ST: You know, I hadn’t really thought about that, but now that you mention it, yes, that’s probably what kids will be doing. Either that, or watching the film multiple times, which was part of my intention. That’s just as true of the book, and all picture books in general: the good ones are meant to be read more than once in order to be properly understood, and the artist takes advantage of the brevity here to insert layers of ideas, one on top of another, rather than set out along a linear string. Our film would possibly not be so effective were it feature-length – too inconvenient to review. But at fifteen minutes, you can at least watch it a couple of times in a half-hour window, and there are enough odd bits in there that encourage a viewer to do this, like revisiting a strange dream. With the Australian DVD release, I also created a special “field guide” to lost things, which includes detailed drawings of a number of creatures glimpsed in the film. I realized that, like myself, a lot of viewers would enjoy spending more time with my original concept drawings.

TM: The aesthetics of the sterile world of The Lost Thing, with its turn-of-the-century newsprint and ubiquitous piping, seems to point to the excesses of the Industrial Age. Yet there is also a disturbing pair of statues in the background of one of your panels which depict a man with the head of a camera talking to a man with the head of a television set.  I guess the obvious answer to this observation is that you are creating a timeless universe.  But is there any particularly intense love/hate relationship you have with the Industrial Age, the Information Age or any other age that you are wrestling with.

ST: Yes, it’s a kind of love-hate relationship with post-industrial society, but more of a general curiosity too. I think that the age we are all currently living in is absolutely remarkable, it’s so different from our ancestral origins, it’s all happened so rapidly that I feel our older human spirits have not had much time to catch up – and much contemporary art is really a rumination on this problem when you think about it.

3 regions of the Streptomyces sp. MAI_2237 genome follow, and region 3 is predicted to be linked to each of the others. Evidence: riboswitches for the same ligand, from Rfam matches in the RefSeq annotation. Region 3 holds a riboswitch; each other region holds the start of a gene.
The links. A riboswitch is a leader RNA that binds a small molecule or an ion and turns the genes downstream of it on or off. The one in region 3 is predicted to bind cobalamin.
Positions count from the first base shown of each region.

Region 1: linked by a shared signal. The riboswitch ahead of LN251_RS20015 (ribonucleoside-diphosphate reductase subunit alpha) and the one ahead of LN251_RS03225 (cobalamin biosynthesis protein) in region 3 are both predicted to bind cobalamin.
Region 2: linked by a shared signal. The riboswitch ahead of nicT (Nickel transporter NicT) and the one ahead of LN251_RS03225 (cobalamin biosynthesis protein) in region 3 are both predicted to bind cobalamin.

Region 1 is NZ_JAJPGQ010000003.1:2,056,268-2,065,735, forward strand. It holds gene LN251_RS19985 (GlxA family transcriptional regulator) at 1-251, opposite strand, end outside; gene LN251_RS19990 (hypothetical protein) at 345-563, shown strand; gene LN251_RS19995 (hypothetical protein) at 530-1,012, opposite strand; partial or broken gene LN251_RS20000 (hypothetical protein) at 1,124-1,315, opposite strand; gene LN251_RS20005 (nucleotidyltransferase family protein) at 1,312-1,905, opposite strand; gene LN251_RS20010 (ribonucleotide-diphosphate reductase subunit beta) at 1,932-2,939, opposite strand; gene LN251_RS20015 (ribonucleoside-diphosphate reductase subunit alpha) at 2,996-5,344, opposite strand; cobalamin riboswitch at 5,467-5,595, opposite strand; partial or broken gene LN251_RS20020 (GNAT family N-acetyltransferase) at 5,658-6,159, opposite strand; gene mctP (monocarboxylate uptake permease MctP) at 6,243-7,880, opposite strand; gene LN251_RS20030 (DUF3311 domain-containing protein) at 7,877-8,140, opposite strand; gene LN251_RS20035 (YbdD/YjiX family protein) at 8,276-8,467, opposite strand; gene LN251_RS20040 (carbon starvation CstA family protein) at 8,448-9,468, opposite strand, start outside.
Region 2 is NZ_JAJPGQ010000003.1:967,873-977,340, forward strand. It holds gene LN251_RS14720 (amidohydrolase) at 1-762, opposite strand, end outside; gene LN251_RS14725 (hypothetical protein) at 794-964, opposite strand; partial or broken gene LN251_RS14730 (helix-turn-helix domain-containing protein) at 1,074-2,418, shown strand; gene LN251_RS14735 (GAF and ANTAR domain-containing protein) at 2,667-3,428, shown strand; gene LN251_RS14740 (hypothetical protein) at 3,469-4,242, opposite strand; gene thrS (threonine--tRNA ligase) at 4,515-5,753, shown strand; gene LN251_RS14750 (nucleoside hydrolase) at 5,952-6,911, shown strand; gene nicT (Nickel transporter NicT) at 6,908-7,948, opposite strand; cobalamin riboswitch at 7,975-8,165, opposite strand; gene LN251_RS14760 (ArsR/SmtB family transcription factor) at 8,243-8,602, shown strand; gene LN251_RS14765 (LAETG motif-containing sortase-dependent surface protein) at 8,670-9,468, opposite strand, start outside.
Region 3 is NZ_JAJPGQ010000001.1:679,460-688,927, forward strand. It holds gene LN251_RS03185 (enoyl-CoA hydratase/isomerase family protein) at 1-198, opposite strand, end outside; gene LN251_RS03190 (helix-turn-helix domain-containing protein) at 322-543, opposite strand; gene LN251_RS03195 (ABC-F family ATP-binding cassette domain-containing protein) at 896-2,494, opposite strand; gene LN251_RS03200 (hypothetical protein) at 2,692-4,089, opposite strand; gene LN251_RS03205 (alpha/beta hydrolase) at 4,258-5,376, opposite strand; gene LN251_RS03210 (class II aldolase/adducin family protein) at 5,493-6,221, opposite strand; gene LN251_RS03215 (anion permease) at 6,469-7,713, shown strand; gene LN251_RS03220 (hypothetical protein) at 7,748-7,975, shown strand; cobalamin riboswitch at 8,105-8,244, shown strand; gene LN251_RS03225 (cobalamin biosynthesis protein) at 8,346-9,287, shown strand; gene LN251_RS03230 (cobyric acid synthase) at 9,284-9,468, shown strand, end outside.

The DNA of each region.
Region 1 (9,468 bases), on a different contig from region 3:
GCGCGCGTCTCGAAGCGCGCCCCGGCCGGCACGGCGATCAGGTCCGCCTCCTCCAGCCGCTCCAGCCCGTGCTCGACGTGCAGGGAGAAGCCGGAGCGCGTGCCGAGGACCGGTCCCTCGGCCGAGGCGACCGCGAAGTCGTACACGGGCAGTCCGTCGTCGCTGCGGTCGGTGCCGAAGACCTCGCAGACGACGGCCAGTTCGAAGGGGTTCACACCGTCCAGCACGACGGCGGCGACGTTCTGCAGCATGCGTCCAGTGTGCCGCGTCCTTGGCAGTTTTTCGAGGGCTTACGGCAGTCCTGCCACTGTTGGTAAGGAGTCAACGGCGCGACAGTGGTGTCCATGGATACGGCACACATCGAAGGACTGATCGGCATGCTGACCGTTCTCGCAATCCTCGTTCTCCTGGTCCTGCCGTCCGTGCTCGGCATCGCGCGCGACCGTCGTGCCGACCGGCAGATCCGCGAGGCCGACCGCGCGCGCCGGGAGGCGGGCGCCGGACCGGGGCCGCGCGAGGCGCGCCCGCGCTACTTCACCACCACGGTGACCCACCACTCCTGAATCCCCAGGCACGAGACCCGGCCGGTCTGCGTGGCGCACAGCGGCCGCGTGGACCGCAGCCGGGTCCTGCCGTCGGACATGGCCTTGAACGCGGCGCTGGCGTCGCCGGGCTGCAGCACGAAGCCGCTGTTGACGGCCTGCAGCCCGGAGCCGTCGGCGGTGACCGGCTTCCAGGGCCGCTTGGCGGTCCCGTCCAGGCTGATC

The world of The Lost Thing is a very exaggerated one, a frankly negative, cartoon-like distortion, all about the way that artificial living can stifle our imagination, or generate a kind of amnesia. The concrete, signage, numbering and plumbing is really an extension of a deeper crisis, like a visual representation of an apathy and compassion fatigue that threatens all of us. The interesting thing about that totalitarian statue you mention is that the camera and TV are connected, so it’s a feedback loop without any external stimulation (nature is also not present at all, no trees, or even blue skies). It’s quite an important detail for me, and I’m glad you noticed it: it’s about the way people look inwards, and become a slave to their own architecture, something that originally was intended to liberate their lives or make things easier. We see the same thing happening in the world of work: people being subjugated by the very thing that was meant to benefit them and create happiness.